February 19th, 2012 at 06:28am
Depending on how I feel after work this afternoon, I have two announcements that I wish to share with you. If not this afternoon, then tomorrow. But right now, two “bits” for you.
First up today, proof that being a fast walker is good for you.
The speed someone walks may predict the likelihood of developing dementia later in life, according to researchers in the US.
Suggestions of a link between slow walking speed and poor health have been made before.
A study, published in the British Medical Journal in 2009, said there was a “strong association” between slow walking speed and death from heart attacks and other heart problems. A Journal of the American Medical Association study suggested a link between walking faster over the age of 65 and a longer life.
Dr Erica Camargo, who conducted the latest study at the Boston Medical Centre, said: “While frailty and lower physical performance in elderly people have been associated with an increased risk of dementia, we weren’t sure until now how it impacted people of middle age.”
Brain scans, walking speed and grip strength were recorded for 2,410 people who were, on average, 62 years old.
Results presented at the Academy of Neurology’s annual meeting said that 11 years later, 34 people had developed dementia and 79 had had a stroke.
The researchers said slower walking speeds were linked to a higher risk of dementia and stronger grip with a lower risk of stroke.
(h/t BBC News)
I have always been annoyed by people who walk slowly, or to be more precise, people who walk more slowly than me which, unfortunately for some, includes most people who walk at what would probably be considered a “regular pace”, although it has to be said that an ingrown toenail has slowed my pace a little bit of late.
I have always been a fast walker. Mum, when I was in the early years of primary school, was a slightly faster than normal walker, and I had to move my little legs very quickly in order to keep up. As I grew up and the length of my stride increased, this quick movement continued and as such my walking pace increased.
My primary school held a walkathon once per year as a fundraiser. I always quite enjoyed this as it gave me a chance to walk quickly and demonstrate my fast pace for an extended period of time. In year three I took this quite seriously and for the week leading up to the walkathon I would spend part of my lunch break practicing. I worked out a course which I calculated was approximately a quarter of the length of the Walkathon course (the Walkathon was around the perimeter of the school grounds whereas my course was around a section of the bottom ovals) and would walk around it as quickly as I could for a certain period of time (20 or 30 minutes). After this I would then calculate how many laps of the Walkathon I could complete in the allotted time if I walked at the pace of my practice session.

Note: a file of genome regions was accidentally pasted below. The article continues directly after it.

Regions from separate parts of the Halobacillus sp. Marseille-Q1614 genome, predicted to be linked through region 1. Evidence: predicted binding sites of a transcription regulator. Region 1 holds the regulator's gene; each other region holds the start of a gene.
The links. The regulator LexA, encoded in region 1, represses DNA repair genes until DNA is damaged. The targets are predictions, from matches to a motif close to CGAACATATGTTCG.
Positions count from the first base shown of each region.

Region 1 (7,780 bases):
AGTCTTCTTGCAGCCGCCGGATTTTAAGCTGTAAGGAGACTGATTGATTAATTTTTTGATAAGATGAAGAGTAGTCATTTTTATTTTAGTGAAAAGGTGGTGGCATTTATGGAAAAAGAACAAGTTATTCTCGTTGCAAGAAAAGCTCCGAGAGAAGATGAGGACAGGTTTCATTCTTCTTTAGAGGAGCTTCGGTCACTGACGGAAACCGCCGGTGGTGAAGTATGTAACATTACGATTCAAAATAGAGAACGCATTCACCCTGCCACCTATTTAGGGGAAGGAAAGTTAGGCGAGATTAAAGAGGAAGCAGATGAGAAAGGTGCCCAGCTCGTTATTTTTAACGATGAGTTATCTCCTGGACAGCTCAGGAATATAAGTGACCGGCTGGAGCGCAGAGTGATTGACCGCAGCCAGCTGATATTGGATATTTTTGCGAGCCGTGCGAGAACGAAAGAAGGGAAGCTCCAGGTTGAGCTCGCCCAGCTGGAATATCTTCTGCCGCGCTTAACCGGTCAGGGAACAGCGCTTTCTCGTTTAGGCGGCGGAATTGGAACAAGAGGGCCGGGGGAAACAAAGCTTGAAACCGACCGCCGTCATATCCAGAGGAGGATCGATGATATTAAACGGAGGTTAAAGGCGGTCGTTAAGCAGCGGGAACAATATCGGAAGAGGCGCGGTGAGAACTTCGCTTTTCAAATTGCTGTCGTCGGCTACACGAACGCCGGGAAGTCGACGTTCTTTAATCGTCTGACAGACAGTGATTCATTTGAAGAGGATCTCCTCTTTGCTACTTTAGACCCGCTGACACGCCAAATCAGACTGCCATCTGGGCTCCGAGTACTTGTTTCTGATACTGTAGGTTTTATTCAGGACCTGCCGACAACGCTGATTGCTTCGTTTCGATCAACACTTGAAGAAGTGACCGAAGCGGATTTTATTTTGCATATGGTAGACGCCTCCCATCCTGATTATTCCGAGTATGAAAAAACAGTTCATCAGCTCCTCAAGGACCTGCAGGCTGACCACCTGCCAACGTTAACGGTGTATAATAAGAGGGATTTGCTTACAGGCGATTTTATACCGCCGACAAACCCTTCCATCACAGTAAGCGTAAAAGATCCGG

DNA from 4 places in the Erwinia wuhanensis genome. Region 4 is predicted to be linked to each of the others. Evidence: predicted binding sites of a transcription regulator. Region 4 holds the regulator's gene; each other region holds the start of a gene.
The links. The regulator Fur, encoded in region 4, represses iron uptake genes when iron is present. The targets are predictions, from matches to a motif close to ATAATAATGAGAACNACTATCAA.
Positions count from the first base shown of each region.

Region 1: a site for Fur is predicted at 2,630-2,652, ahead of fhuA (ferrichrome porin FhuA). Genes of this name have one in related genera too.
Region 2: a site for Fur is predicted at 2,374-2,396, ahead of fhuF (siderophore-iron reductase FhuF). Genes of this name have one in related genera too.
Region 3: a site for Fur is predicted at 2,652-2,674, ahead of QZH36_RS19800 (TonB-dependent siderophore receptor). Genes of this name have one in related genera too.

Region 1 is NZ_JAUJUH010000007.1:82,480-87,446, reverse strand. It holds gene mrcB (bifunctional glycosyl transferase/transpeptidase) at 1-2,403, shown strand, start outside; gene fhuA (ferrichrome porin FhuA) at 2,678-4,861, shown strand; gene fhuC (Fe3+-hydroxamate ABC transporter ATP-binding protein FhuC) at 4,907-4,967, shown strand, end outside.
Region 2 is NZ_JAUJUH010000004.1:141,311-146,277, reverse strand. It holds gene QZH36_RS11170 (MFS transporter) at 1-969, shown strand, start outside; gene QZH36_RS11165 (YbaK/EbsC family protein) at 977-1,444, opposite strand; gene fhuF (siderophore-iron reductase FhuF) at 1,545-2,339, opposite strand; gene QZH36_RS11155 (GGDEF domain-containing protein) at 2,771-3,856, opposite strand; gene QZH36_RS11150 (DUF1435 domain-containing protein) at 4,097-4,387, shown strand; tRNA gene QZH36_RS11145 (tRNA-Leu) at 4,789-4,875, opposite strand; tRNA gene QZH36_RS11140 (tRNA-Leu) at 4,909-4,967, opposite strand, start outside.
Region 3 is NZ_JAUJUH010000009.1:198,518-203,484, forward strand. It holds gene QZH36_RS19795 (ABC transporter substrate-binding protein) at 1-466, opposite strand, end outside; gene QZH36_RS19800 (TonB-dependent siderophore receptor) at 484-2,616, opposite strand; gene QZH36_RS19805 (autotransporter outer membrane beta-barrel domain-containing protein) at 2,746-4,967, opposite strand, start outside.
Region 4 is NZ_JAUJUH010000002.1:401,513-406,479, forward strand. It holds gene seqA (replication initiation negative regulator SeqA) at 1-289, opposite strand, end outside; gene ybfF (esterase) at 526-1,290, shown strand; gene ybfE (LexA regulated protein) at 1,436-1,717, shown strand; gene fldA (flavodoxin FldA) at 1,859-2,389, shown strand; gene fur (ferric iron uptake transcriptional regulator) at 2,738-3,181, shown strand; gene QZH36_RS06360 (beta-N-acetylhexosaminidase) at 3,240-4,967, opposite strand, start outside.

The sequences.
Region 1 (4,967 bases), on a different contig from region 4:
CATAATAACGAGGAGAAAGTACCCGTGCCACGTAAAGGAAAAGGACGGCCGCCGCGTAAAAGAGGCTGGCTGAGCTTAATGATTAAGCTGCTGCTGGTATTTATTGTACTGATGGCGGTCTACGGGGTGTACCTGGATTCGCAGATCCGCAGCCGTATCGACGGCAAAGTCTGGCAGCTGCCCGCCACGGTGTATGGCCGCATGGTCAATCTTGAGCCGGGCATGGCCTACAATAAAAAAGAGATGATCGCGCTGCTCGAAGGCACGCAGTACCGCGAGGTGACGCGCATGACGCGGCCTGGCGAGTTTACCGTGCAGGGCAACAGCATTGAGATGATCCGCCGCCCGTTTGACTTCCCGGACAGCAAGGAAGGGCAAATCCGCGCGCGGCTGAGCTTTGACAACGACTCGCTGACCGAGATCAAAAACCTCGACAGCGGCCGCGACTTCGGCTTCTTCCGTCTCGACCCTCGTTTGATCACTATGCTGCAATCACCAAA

From memory, I worked out that I could complete nine laps, and this was how many I did complete that year. As years went by, I would usually complete nine or ten laps, and unfortunately if one completed ten laps, one was not permitted to continue.
In high school, there was no Walkathon in year seven, but there was one in year 8 which went around the west basin on Lake Burley Griffin. This was an all-day activity and, of the people who did not cheat by cycling, skating or running (these things were allowed by the teaching staff so as to ensure the attendance and involvement of most students, as large sections of the event were unsupervised and it would have been quite easy for students to walk to Civic if they wanted to) I was the first to complete the course. Unfortunately this course was a bit too long for most students to complete, and probably a bit too public, so in years nine and ten, the Walkathon was held around the bases of Mounts Ainslie and Majura, with an extra activity for the keen runners to run up Mount Majura. This course allowed staff to use shortcuts (which were blocked for students by staff-run checkpoints) which allowed them to more easily keep an eye on students. I continued my track record of fast-walking success in these Walkathons.
Unfortunately, possibly because it was impossible for teachers to actively monitor it, no awards were handed out for the first person to complete the course, or indeed for the first walker to complete the course…but I enjoyed it anyway and, as was usually the case for school sporting events, I ran my own imaginary television and radio coverage of it. I couldn’t really commentate on the Walkathons much as I needed my breaths for walking and not talking, but the other commentators continued in my head (and for the psychologists out there, yes, the radio does talk to me, that’s because it’s talk radio…and yes, it does tell me to do things: to buy stuff mostly).